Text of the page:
High-Throughput Structural Biology

In the past, out of frustration with the rate at which information on structural biology was emerging, we focused on developing new tools to change the field by accelerating the rate of determination of protein structures. This endeavor included pioneering microliter expression/purification for structural studies, nanovolume crystallization, automated image collection, and robotics for collecting synchrotron beamline data. These technologies were initially tested by the team at the Joint Center for Structural Genomics (http://www.jcsg.org) in collaboration with I. Wilson, Department of Molecular Biology, where the power of the new tools was demonstrated. To advance the technologies toward more challenging protein complexes and membrane proteins, in collaboration with P. Kuhn, Department of Cell Biology, we have created 2 new technology-focused centers funded by the National Institutes of Health.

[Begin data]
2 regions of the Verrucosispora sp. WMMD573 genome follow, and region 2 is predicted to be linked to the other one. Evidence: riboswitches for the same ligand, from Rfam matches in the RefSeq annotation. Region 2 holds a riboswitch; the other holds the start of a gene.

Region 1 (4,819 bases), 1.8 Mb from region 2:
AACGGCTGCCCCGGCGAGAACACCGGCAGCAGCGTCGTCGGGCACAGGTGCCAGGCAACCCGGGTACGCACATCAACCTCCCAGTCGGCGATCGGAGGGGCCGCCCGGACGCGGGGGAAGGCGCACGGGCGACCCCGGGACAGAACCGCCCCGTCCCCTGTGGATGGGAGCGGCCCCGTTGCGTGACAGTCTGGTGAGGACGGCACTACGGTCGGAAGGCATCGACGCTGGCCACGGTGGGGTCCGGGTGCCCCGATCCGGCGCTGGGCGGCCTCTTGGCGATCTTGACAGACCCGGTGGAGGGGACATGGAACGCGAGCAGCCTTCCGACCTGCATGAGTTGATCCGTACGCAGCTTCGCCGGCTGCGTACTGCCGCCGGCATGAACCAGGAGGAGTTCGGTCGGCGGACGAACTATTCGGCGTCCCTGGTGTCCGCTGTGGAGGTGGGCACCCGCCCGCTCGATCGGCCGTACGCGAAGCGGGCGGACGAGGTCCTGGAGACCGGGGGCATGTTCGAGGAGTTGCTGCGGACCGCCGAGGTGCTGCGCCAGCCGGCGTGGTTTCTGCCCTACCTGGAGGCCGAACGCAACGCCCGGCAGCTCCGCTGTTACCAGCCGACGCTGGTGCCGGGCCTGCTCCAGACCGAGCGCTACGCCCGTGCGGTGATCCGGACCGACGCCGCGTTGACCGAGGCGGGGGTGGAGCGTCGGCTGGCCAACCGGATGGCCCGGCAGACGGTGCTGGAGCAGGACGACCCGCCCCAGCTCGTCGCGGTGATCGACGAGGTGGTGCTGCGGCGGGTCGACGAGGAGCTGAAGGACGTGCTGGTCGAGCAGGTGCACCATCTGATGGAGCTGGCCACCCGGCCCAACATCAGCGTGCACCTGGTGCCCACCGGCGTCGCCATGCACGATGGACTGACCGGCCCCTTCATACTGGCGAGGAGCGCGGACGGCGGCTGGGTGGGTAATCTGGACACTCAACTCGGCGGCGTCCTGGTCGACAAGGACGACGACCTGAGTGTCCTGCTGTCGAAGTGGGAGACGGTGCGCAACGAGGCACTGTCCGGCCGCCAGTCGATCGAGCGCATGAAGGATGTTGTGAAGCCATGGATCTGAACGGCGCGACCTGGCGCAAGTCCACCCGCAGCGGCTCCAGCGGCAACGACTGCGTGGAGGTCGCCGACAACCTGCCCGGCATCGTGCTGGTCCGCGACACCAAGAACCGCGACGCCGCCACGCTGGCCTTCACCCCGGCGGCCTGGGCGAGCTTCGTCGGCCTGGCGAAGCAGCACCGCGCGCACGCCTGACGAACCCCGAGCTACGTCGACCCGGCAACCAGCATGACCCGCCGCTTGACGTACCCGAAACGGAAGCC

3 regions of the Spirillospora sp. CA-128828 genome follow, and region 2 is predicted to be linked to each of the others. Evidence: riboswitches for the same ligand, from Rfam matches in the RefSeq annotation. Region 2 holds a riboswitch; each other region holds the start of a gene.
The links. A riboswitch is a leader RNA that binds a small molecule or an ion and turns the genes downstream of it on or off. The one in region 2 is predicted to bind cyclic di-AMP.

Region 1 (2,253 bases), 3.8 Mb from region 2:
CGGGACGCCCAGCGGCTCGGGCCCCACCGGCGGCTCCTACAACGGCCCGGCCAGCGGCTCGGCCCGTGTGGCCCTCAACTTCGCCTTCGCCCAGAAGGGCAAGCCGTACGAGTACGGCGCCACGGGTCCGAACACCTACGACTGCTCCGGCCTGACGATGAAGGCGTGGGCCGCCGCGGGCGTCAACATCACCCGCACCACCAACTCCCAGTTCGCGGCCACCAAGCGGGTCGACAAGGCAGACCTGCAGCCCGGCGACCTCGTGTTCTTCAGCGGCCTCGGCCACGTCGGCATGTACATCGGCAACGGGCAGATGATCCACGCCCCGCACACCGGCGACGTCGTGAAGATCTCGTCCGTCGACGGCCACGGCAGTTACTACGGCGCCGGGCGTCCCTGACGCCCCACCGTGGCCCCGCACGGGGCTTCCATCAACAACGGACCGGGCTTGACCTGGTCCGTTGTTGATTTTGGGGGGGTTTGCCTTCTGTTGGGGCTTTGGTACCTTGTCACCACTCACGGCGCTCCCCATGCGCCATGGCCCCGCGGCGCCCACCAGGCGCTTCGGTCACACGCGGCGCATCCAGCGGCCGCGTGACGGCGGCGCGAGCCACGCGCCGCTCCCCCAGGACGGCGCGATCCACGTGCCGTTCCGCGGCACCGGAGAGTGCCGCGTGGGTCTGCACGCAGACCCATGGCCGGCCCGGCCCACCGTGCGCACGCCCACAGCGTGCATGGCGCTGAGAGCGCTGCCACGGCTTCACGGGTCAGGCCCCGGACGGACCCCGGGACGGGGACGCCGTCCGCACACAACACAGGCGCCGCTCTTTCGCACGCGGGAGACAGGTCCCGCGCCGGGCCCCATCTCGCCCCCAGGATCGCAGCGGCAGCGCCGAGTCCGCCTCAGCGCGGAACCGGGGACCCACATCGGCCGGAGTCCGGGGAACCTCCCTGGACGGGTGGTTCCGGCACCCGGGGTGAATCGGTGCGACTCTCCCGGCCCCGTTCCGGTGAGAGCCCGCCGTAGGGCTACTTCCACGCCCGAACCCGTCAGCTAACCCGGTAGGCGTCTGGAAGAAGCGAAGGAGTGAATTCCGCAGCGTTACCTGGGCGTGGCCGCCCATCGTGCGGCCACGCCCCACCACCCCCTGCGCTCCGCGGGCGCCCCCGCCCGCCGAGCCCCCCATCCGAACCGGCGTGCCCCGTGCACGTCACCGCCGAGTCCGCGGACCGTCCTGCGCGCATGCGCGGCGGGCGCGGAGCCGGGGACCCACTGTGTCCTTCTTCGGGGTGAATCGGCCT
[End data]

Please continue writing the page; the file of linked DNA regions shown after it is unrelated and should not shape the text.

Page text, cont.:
The first center is the Joint Center for Innovative Membrane Protein Technologies (http://jcimpt.scripps.edu). Here, in collaboration with K. Wüthrich, Q. Zhang, and G. Chang, Department of Molecular Biology; M.G. Finn, Department of Chemistry; and P. Kuhn and M. Yeager, Department of Cell Biology, we do research exclusively on membrane proteins, including G protein–coupled receptors. The second center is the Accelerated Technologies Center for Gene to 3D Structure (http://www.atcg3d.org). Here we are doing collaborative work with Dr. Kuhn and with researchers from deCODE biostructures, Bainbridge Island, Washington; Lyncean Technologies, Palo Alto, California; and the University of Chicago, Chicago, Illinois.